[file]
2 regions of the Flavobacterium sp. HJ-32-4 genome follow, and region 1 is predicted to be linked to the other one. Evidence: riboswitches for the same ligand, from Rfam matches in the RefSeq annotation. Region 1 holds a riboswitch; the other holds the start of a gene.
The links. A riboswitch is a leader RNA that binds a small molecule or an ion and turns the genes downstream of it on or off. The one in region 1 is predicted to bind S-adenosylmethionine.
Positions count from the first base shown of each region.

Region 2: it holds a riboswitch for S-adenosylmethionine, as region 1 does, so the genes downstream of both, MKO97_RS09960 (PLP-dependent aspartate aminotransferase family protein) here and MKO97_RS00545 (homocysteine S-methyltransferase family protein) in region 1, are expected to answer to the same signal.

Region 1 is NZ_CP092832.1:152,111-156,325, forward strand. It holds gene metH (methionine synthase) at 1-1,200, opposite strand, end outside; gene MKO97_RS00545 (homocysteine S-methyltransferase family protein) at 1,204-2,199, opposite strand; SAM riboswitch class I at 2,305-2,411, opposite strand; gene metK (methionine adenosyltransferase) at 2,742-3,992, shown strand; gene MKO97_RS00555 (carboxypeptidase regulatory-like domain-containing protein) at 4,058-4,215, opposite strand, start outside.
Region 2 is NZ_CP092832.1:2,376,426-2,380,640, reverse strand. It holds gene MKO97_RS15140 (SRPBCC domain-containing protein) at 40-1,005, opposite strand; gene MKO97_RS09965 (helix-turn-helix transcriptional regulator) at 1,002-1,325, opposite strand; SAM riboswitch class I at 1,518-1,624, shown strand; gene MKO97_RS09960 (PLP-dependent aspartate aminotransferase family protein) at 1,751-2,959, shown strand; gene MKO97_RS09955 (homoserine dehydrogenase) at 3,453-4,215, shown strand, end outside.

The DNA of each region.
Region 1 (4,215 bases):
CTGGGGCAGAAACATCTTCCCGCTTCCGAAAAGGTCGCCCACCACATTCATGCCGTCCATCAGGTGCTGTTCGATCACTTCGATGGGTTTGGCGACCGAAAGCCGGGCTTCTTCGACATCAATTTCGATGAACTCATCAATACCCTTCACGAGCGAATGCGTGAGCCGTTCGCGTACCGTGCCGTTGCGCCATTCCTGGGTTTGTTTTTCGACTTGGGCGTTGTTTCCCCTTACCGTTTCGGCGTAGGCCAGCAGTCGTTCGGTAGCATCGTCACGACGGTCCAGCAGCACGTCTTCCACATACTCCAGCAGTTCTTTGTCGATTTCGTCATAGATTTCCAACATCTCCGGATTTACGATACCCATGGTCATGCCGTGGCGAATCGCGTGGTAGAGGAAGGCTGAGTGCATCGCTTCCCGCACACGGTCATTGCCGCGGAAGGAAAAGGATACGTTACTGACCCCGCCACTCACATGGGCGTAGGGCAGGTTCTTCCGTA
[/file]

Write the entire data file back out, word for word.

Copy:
2 regions of the Flavobacterium sp. HJ-32-4 genome follow, and region 1 is predicted to be linked to the other one. Evidence: riboswitches for the same ligand, from Rfam matches in the RefSeq annotation. Region 1 holds a riboswitch; the other holds the start of a gene.
The links. A riboswitch is a leader RNA that binds a small molecule or an ion and turns the genes downstream of it on or off. The one in region 1 is predicted to bind S-adenosylmethionine.
Positions count from the first base shown of each region.

Region 2: it holds a riboswitch for S-adenosylmethionine, as region 1 does, so the genes downstream of both, MKO97_RS09960 (PLP-dependent aspartate aminotransferase family protein) here and MKO97_RS00545 (homocysteine S-methyltransferase family protein) in region 1, are expected to answer to the same signal.

Region 1 is NZ_CP092832.1:152,111-156,325, forward strand. It holds gene metH (methionine synthase) at 1-1,200, opposite strand, end outside; gene MKO97_RS00545 (homocysteine S-methyltransferase family protein) at 1,204-2,199, opposite strand; SAM riboswitch class I at 2,305-2,411, opposite strand; gene metK (methionine adenosyltransferase) at 2,742-3,992, shown strand; gene MKO97_RS00555 (carboxypeptidase regulatory-like domain-containing protein) at 4,058-4,215, opposite strand, start outside.
Region 2 is NZ_CP092832.1:2,376,426-2,380,640, reverse strand. It holds gene MKO97_RS15140 (SRPBCC domain-containing protein) at 40-1,005, opposite strand; gene MKO97_RS09965 (helix-turn-helix transcriptional regulator) at 1,002-1,325, opposite strand; SAM riboswitch class I at 1,518-1,624, shown strand; gene MKO97_RS09960 (PLP-dependent aspartate aminotransferase family protein) at 1,751-2,959, shown strand; gene MKO97_RS09955 (homoserine dehydrogenase) at 3,453-4,215, shown strand, end outside.

The DNA of each region.
Region 1 (4,215 bases):
CTGGGGCAGAAACATCTTCCCGCTTCCGAAAAGGTCGCCCACCACATTCATGCCGTCCATCAGGTGCTGTTCGATCACTTCGATGGGTTTGGCGACCGAAAGCCGGGCTTCTTCGACATCAATTTCGATGAACTCATCAATACCCTTCACGAGCGAATGCGTGAGCCGTTCGCGTACCGTGCCGTTGCGCCATTCCTGGGTTTGTTTTTCGACTTGGGCGTTGTTTCCCCTTACCGTTTCGGCGTAGGCCAGCAGTCGTTCGGTAGCATCGTCACGACGGTCCAGCAGCACGTCTTCCACATACTCCAGCAGTTCTTTGTCGATTTCGTCATAGATTTCCAACATCTCCGGATTTACGATACCCATGGTCATGCCGTGGCGAATCGCGTGGTAGAGGAAGGCTGAGTGCATCGCTTCCCGCACACGGTCATTGCCGCGGAAGGAAAAGGATACGTTACTGACCCCGCCACTCACATGGGCGTAGGGCAGGTTCTTCCGTA